WESTFIELD, NJ — First they were moved by speeches. And then they were moved by an incoming thunderstorm. The graduation ceremony cut short by the rain Wednesday will resume Thursday.
Around 480 Westfield High School graduates took to the field at Gary H. Kehler Stadium on Wednesday for a graduation that just a month ago they were unsure would happen at all due to the state’s COVID-19 restrictions.
“The class of 2020 will do incredible things,” said senior Class President Alexis Hammer, speaking to the graduates seated in a socially distanced formation. “We’ve already done great things.”
With her a viral letter on Instagram this past May Hammer had led an effort to lobby Gov. Phil Murphy to allow for graduations and by the time Westfield High School’s outdoor graduation happened, Murphy had lifted the limit on outdoor gatherings to 500 people.
“I’ve learned to use my voice to stand up for what I believe in,” Hammer said.
With the number of graduates nearing 500, family and friends watched the graduation from a livestreamed video shared by the school district.
Westfield High School Principal Mary Asfendis noted the loss of students Carter Uziel, 15, who died by suicide in 2018; Terry DiFalco, 14, who died when struck by an off-duty state trooper driving on Central Avenue in 2017; and her predecessor, Principal Derrick Nelson, who died last year after donating bone marrow to a stranger.
Asfendis also gave a nod to the parents who, while not in attendance due to social distancing restrictions, were among the estimated 1,300 viewers watching the ceremonies remotely.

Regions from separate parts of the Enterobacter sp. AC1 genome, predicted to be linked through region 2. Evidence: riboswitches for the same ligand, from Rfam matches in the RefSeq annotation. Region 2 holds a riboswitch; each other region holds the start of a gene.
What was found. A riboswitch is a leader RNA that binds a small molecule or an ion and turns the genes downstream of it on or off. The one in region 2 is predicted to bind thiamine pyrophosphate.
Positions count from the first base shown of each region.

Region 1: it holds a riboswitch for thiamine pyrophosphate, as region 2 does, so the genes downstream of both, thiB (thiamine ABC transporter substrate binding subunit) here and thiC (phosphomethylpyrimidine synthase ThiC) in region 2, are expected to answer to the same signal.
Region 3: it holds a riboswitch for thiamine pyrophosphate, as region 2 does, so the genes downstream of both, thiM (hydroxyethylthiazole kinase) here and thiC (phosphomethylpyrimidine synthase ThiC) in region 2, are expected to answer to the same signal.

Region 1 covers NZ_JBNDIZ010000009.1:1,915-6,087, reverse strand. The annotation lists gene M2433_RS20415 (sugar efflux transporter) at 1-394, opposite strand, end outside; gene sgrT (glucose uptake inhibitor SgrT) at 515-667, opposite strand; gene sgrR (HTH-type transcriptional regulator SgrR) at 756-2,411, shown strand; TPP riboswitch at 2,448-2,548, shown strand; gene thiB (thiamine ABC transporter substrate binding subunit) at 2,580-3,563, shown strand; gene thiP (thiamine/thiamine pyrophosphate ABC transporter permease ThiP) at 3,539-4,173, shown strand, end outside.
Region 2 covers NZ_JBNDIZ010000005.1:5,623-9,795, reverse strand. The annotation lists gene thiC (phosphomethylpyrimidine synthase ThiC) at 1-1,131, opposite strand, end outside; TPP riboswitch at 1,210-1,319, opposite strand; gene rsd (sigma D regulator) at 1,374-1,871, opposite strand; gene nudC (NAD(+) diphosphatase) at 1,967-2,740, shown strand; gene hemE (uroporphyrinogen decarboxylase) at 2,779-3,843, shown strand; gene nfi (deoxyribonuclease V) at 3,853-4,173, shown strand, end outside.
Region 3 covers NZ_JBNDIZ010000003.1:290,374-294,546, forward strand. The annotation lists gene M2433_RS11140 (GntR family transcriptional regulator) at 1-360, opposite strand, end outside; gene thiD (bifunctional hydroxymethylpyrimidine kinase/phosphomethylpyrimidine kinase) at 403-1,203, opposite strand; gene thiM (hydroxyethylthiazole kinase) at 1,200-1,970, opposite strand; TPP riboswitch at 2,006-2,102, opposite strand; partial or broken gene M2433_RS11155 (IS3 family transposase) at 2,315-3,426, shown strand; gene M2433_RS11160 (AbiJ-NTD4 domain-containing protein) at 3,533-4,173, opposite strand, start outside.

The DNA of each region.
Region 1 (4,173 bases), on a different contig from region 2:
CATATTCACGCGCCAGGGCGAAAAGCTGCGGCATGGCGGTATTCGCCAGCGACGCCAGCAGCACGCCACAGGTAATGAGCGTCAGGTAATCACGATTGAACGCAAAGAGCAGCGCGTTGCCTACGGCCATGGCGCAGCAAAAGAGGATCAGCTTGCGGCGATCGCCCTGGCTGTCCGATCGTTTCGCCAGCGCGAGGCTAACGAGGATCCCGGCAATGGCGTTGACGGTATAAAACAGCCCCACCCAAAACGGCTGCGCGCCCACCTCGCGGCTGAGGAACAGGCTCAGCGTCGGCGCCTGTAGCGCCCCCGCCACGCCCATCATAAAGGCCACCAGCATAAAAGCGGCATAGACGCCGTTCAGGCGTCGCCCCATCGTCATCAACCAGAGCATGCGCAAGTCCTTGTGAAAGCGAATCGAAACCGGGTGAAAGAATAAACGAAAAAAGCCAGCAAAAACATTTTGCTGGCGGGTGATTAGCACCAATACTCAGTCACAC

“Along with each senior here, I wish each parent could be sitting in the bleachers sharing in this well-deserved accomplishment,” said Asfendis, who asked the graduates to rise and applaud their parents and guardians.
Westfield High School Student Government Association President John Czarnecki focused on the time before the pandemic.
When the class of 2020 entered high school, he said, water bottle flipping was replacing fidget spinners as the then newest trend. High school, he said, does not often match up with its television portrayal.
“Where was the episode of Hannah Montana where they told us we had to memorize trigonometric functions?” Czarnecki asked.
While at the dais, he pulled out a sign that says, “Don’t Forget to Enjoy the Journey.”
“While high school was definitely not what I had expected it to be, I did learn one thing throughout my high school experiences: You have to live life in the present.”
“If you are not enjoying what you are doing, don’t be afraid to do something new,” Czarnecki added.
Asfendis said that 20 graduates earned National Merit letters of recommendation, 211 graduates were elected into the national merit honor society and 283 graduates received a President’s Education Award.
At 3:37 p.m., a siren warned of impending lightning on the field at which point Asfendis told the graduates to head to nearby gymnasiums.
“Please make sure you have your masks on and you stay socially distant as much as you can when you enter the gymnasiums,” she said.
Administrators and staff could be seen covering the dais with tarps. The livestream ended at 4:16 p.m as rain fell.
District spokeswoman Mary Ann McGann said the seniors and school officials will be back at Kehler field to complete the ceremony Thursday.
“We will pick up where we left off tomorrow at 3 p.m. with seniors called by name and crossing the stage to receive diplomas,” McGann said. “There is likely to be a new livestream link.”
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